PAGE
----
Spencer Lancaster, 2018. Photo courtesy of Margaret Lancaster.
Spencer C. Lancaster
By Laura Natusch
Spencer C. Lancaster was only thirty-two years old when his election to the Board of Selectmen in 1960 made him New London’s first Black elected official.
Lancaster was already a well-known local civil rights leader. A New London native and former high school football player, he was vice president of the New London branch of the NAACP. In the 1950s, he had successfully advocated for the racial integration of New London’s formerly all-white public housing. His family was among the first Black families to move to Laurel Drive, and in 1963 he became the first Black homeowner on Rogers Street.
As first selectman, Lancaster continued to focus on housing discrimination. He chaired the Citizens Action Committee, which fought for the rights of people whose homes were slated for demolition. He also remained active in the NAACP. In 1961, he organized a protest of a blackface minstrel show in Waterford that led to the show’s cancellation.
After four years as first selectman, Lancaster made history again as New London’s first Black candidate for City Council. In a campaign flyer he stated, “I want it understood that I am running for office as a citizen interested in the total welfare of my home town, and not only as a Republican, or only as a Negro. I believe I can make an important contribution to harmonious race relations here, and that I can help create an atmosphere in which ALL New Londoners can function as first-class citizens.” In a candidates’ forum, he continued to speak out against housing discrimination, saying, “Many Negroes whose present places of residence will be torn down have so far found it impossible to rent other homes that are suitable and within their means.” (I)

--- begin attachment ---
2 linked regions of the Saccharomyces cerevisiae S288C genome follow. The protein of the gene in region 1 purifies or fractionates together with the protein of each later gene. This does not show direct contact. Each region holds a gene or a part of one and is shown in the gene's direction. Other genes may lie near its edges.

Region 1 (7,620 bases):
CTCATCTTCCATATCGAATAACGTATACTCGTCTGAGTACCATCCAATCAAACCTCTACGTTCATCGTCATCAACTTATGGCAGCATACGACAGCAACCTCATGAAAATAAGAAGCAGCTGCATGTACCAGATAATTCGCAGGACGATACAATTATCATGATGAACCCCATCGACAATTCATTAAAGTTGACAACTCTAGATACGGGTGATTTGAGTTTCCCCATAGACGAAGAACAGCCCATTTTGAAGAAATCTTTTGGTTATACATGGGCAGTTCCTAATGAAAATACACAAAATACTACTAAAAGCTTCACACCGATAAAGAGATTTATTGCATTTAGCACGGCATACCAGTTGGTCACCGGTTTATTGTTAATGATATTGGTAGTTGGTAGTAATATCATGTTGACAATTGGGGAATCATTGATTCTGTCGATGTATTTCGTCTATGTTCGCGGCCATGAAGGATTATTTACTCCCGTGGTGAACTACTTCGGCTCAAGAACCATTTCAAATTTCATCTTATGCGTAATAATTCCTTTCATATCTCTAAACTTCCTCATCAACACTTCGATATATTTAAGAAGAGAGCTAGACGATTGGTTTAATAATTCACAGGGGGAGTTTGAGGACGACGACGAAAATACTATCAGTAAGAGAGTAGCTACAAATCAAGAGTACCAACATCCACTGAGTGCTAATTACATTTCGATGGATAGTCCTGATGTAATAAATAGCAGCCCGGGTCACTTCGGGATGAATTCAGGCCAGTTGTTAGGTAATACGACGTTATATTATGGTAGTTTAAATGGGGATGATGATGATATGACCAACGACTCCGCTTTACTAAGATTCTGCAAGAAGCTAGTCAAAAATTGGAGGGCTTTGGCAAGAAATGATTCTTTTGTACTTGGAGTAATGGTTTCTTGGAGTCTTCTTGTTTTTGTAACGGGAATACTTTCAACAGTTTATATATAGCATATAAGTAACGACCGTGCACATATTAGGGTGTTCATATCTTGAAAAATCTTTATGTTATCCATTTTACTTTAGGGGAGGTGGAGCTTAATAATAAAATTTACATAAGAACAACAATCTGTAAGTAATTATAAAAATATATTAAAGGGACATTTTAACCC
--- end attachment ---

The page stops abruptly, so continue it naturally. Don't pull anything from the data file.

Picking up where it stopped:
Spencer Lancaster. Photo courtesy of Margaret Lancaster.
Although Lancaster didn’t win his race for City Council, New London went on to elect its first Black city councilor, Ernest F. Kydd, Jr., in 1969. Meanwhile, Lancaster continued to open doors for Black public servants. He became New London County’s first Black deputy sheriff, resigning only after successfully pushing for the appointment of other Black men and women.
Although Lancaster never sought public office again, he continued to serve in leadership positions in numerous organizations. He was a member of the executive committee of the New London NAACP, a volunteer for the American Cancer Society and chair of the board of trustees for Walls Clarke Temple A.M.E. Zion Church, New London’s second oldest historically Black church. In a 2018 oral history, he spoke about the urban renewal era and about the struggle for civil rights in New London. In 2018, the New London NAACP presented him with a Lifetime Achievement Award, and in 2020 the New London City Council honored him as one of five Black unsung heroes.
Professionally, Lancaster worked at Linder Dodge & Jeep from 1949 until his retirement, pushing against the color barrier to become their service manager and one of Dodge’s top salesmen in the country. Prior to that, he served in the 82nd Airborne Division of the United States Army during World War II and attended Benedict College in South Carolina.
Although Lancaster—or Uncle Buddy, as he is affectionately known–moved out of 42 Rogers Street in 2019, the house remains in his family.
I. City Office Candidates Speak at League Forum (1964, September 11). Hartford Courant, p.15.